Pet Skin Problems Forum
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1202811 tn?1265520405

skin problems

My dog will not quit scratching. He is leaving bald spots and sores all over him. He doesnt have fleas i have him treated every month with frontline. I normally keep him groomed about every month but i havent been able to take hime because of all the sores on him and i dont want the razor to irritate his skin worse. I ask the groomer what i could do cause you can see his skin flake and she said to put fish oil in his food and give bath only twice a month in oatmeal shampoo ,which i do, and to give him benadryl and i did all of that and nothing has helped. Please tell me something i could do for him i feel so bad for him
1 Responses
931674 tn?1283485296
I recommend taking your dog to your veterinarian for examination and treatment. The most common reasons for itchy skin in dogs include skin infections, microscopic skin parasites such as fleas, scabies or demodex mites, food allergy, or pollen/dust allergies. Dogs with fleas or allergies commonly scratch and traumatize themselves, creating secondary bacterial skin infections/rash and hotspots that make the itch worse. From your description, your dog likely has infected hotspots, which is something that needs veterinary care.  If skin infection is present, it is treated with antibiotics for 3-4 weeks and mild antibacterial shampoos. Although Frontline is a good flea preventative, it would be worth trial treating your dog for scabies with Revolution; this product kills fleas as well as the hard to find microcopic skin mites that can mimic allergies. The itch can be treated symptomatically with mild oatmeal shampoos, fatty acids, antihistamines or a short course of oral steroids prescribed by your veterinarian, but steroids are not a good choice for long term treatment due to their many side effects. If your dog's itch persists or recurs despite antibiotics, parasite control and symptomatic medications, then I would suggest talking to your veterinarian about a prescription hypoallergenic diet. There is no accurate skin or blood test for food allergy; the test and the treatment are the strict hypoallergenic diet trial for 6-8 weeks with no other treats or foods. Lastly, if your dogs' symptoms persist despite all of the above, or if the symptoms only occur during certain seasons, then talk to your veterinarian about referral to a veterinary dermatologist for possible allergy skin testing and desensitization injections for pollen/dust allergies to identify and treat the underlying cause of the itch and recurrent infections, rather than just treating symptoms with medications (veterinary dermatologists can be found in your area by going to www.acvd.org and clicking on the "find a dermatologist" button). Hope that helps!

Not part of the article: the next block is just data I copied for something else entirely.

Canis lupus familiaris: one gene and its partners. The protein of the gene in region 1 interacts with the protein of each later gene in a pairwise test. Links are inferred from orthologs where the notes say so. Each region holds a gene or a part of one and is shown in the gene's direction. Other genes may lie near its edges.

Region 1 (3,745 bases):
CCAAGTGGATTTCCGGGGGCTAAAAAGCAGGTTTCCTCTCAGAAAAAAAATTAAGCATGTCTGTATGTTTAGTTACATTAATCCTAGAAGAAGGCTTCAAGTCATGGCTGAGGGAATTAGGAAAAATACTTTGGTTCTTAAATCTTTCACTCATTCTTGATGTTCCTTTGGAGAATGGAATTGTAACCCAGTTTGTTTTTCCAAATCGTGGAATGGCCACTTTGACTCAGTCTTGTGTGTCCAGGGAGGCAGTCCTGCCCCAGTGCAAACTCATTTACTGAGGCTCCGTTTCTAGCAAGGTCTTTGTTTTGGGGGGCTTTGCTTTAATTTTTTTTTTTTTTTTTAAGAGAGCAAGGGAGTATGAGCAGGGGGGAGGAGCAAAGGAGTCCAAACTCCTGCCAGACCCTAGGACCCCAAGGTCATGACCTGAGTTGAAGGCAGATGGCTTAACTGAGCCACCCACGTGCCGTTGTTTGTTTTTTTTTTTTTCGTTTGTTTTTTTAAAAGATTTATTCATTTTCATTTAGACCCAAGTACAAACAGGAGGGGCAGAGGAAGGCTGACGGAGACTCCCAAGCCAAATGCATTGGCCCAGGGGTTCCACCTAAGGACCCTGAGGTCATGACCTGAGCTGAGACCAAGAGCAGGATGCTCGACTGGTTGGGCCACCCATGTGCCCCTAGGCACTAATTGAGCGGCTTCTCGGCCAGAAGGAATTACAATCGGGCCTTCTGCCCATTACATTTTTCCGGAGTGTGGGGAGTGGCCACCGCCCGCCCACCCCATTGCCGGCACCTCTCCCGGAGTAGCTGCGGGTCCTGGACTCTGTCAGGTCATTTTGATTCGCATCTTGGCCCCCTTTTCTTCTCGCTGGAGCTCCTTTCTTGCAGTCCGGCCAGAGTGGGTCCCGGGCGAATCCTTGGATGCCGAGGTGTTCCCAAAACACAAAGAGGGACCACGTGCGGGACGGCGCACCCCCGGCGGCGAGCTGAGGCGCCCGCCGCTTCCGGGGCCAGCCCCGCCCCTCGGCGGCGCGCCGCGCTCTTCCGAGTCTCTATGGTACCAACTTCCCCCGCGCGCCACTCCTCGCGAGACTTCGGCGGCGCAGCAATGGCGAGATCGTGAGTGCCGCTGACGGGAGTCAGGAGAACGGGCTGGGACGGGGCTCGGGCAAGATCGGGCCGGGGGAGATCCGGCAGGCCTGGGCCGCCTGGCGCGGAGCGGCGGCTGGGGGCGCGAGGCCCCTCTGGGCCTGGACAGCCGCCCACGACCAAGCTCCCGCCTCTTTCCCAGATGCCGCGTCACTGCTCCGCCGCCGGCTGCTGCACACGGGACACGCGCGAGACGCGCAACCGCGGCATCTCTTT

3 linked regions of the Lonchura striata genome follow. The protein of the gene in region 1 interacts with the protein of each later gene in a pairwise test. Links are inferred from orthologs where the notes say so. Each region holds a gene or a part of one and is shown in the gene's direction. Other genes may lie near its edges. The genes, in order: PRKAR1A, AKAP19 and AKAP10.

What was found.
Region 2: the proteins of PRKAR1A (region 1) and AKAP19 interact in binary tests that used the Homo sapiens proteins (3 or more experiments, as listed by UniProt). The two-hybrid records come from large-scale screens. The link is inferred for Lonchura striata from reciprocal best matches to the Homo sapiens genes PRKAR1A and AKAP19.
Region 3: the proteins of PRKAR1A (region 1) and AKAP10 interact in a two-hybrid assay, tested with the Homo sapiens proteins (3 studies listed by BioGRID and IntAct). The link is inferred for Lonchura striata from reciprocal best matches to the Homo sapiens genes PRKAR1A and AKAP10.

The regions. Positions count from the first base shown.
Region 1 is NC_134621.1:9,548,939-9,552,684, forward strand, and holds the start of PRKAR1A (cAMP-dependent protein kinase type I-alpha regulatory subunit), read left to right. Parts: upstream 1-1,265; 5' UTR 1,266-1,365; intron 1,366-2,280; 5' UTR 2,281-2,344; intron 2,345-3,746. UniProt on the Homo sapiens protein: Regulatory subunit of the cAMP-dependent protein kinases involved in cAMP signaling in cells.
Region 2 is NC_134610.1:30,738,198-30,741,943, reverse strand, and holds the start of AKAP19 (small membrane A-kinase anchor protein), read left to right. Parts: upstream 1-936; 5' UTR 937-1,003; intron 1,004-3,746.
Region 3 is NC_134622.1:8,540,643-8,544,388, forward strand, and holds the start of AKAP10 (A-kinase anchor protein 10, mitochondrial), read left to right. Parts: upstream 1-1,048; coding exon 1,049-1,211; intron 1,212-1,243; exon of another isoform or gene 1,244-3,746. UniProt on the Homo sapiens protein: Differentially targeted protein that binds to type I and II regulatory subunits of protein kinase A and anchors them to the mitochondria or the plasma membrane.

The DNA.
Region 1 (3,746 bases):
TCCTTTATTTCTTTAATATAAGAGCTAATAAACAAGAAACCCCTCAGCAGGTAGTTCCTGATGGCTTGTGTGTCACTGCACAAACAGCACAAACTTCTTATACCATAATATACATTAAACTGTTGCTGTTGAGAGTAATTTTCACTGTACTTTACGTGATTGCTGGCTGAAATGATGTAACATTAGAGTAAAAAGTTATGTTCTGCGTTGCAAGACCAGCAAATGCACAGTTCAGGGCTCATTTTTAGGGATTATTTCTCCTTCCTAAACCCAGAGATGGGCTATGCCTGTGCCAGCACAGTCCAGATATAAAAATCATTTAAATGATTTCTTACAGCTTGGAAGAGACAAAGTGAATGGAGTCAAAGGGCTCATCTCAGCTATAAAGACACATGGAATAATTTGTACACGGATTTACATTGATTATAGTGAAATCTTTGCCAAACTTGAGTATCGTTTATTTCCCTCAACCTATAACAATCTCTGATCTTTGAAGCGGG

Kimberly Coyner, DVM
Diplomate, American College of Veterinary Dermatology
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